Two decades after France ended conscription, the government has launched a program targeting young people.
The government is hoping to “increase the cohesion and resilience of the nation” with the service.
France launched a new national service, SNU, on Sunday, which will see thousands of teenage volunteers spend 10 days learning first aid, how to read maps and other key skills, reported French newspaper Le Monde.
The service – a project put forward by French President Emmanuel Macron – envisions developing patriotism and national cohesion among 15- and 16-year-old’s two decades after France ended military conscription for men.
According to the government, the program will help “develop a culture of commitment” and “increase the cohesion and resilience of the nation.” Macron said he wanted to give young people “causes to defend and battles to fight in the social, environmental and cultural domains.”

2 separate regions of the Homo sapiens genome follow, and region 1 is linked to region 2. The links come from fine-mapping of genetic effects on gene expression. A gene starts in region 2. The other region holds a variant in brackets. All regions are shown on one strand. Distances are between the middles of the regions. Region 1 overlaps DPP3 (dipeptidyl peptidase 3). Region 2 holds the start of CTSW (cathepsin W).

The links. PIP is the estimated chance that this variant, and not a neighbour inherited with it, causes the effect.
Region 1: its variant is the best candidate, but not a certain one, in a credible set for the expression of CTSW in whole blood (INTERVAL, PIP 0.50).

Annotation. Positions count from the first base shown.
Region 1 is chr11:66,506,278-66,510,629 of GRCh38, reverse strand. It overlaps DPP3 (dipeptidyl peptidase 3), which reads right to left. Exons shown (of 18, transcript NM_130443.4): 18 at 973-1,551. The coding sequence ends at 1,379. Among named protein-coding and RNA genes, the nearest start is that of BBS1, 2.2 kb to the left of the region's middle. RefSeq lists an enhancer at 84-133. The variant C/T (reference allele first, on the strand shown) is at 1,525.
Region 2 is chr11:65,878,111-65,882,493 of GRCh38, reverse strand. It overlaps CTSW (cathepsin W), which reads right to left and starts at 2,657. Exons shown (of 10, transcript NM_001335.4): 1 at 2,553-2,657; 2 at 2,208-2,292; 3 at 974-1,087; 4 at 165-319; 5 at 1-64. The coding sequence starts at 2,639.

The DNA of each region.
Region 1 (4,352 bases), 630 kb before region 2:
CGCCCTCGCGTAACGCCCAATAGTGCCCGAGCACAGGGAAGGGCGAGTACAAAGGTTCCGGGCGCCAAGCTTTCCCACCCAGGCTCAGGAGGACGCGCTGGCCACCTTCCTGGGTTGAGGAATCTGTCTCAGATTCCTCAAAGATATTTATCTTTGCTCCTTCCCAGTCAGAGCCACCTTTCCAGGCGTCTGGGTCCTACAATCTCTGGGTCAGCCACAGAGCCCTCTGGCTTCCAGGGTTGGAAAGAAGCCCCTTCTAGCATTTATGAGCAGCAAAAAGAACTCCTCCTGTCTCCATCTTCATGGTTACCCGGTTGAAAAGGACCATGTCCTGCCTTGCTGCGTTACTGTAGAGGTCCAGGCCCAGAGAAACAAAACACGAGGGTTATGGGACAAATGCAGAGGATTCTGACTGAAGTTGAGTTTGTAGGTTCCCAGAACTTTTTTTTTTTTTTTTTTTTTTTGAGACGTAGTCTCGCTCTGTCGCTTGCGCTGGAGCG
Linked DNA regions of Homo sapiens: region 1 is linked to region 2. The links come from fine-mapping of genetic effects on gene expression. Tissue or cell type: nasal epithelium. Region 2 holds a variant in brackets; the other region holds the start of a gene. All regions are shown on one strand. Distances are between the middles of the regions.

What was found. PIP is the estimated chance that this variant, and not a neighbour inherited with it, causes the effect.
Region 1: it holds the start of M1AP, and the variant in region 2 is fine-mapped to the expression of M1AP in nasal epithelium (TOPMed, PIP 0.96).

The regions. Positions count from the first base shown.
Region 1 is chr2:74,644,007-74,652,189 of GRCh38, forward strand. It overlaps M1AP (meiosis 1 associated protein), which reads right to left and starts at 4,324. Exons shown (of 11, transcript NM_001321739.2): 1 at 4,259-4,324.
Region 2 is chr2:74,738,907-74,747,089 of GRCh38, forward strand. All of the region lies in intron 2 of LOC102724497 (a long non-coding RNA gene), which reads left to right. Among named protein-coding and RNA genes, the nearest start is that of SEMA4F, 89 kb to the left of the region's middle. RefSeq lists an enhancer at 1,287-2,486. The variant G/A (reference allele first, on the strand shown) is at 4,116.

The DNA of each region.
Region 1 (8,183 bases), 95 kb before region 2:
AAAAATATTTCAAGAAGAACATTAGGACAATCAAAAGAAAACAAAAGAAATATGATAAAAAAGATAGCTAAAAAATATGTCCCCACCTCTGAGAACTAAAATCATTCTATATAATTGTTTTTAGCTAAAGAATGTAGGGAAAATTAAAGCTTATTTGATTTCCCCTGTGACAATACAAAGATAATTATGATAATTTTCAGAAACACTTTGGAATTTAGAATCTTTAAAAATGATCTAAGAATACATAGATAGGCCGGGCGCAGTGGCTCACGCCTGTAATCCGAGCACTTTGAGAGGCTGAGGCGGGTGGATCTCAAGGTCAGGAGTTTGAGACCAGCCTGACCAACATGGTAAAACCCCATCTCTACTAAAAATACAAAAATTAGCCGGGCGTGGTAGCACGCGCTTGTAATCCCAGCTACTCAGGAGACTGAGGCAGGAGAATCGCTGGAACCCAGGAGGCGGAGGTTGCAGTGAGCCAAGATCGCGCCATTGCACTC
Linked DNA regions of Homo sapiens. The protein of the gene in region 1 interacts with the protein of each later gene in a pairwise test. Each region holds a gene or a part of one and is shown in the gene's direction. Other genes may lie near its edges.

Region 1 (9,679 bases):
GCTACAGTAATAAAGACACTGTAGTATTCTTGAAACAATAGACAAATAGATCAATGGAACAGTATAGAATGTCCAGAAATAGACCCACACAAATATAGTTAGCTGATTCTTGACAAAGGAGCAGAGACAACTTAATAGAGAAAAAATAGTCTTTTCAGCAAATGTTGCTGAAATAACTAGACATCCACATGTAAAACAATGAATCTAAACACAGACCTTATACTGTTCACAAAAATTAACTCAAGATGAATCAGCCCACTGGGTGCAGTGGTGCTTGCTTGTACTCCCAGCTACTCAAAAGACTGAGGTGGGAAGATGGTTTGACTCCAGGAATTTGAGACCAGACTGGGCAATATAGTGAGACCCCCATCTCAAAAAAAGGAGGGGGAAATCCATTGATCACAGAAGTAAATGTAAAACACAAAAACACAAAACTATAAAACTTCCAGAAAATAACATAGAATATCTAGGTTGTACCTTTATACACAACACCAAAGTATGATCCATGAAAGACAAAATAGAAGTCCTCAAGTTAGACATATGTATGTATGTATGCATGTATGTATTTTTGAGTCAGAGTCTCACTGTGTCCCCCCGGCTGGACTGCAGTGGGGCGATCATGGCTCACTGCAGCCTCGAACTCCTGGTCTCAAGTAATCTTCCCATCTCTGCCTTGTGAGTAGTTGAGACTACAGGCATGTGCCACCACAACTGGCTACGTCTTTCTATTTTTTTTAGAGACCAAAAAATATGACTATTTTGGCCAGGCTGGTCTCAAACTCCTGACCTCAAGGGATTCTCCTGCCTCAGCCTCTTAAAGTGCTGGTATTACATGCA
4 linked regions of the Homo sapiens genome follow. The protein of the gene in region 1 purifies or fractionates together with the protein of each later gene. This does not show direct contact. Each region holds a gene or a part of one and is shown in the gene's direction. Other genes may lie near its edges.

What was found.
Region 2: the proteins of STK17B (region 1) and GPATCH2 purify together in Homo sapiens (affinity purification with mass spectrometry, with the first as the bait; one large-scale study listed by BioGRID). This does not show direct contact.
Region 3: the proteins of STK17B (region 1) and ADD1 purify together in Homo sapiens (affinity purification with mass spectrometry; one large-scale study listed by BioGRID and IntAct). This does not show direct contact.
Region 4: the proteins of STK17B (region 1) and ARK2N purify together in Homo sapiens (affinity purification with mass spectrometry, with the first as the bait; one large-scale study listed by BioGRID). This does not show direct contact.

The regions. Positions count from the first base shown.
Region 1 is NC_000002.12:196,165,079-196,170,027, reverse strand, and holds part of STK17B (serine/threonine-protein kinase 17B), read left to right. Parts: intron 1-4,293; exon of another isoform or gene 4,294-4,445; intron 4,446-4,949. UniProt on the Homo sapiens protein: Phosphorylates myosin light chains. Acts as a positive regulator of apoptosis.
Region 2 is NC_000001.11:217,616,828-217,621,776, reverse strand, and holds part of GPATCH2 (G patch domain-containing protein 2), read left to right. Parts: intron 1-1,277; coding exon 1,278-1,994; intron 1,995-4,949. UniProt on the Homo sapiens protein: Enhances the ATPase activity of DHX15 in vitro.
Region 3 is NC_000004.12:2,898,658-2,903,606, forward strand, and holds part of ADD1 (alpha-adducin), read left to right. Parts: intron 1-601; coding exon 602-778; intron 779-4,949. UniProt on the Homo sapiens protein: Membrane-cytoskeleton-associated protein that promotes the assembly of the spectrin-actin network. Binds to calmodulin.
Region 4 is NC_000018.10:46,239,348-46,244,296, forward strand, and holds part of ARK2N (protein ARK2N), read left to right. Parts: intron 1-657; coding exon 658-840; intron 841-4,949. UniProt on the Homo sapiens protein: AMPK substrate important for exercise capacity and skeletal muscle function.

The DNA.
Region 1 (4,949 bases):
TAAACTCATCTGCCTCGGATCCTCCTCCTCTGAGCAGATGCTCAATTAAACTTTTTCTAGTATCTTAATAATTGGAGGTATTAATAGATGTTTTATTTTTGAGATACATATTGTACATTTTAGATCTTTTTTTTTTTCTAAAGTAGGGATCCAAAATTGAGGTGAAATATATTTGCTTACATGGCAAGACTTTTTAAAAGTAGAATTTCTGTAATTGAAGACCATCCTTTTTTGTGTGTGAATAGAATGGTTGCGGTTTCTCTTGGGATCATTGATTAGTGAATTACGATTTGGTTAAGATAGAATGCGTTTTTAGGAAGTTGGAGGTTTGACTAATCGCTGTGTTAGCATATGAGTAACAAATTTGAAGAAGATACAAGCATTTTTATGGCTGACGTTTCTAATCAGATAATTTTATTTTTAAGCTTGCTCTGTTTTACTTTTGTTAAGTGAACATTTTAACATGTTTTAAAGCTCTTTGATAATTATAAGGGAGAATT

Patriotism and social cohesion
Macron has billed the service as a way to develop patriotism and social cohesion in a country battling deep divisions between left and right, rich and poor, and religious and non-religious.
France requires all citizens to participate in a one-day “Defence and Citizenship” course when they turn 18, which includes a presentation of the country’s military forces and a French language test.
Macron is the first French president not to have been called up to serve, having come of age after the compulsory 10 months of military service for school-leaving men was abolished by ex-president Jacques Chirac in 1997.
‘Not the answer’
For the first trial run, 2,000 teenagers were chosen out of 4,000 volunteers, including 50 with disabilities. Later this year, they will spend an additional two weeks working on a local project. In the future, the government would like to expand the program to eventually target some 800,000 young people per year.
According to an IFOP survey, the initiative is supported by some 74% of the country. However, some have questioned whether two weeks is sufficient to establish societal cohesion among young people.
“We agree with the government’s findings on the lack of social diversity, but we think that the SNU is not the answer,” Orlane Francois, who heads a student union, told AFP news agency.
Two weeks in barracks, it can seduce a part of the population nostalgic for military service, but not young people who are the ones affected by it.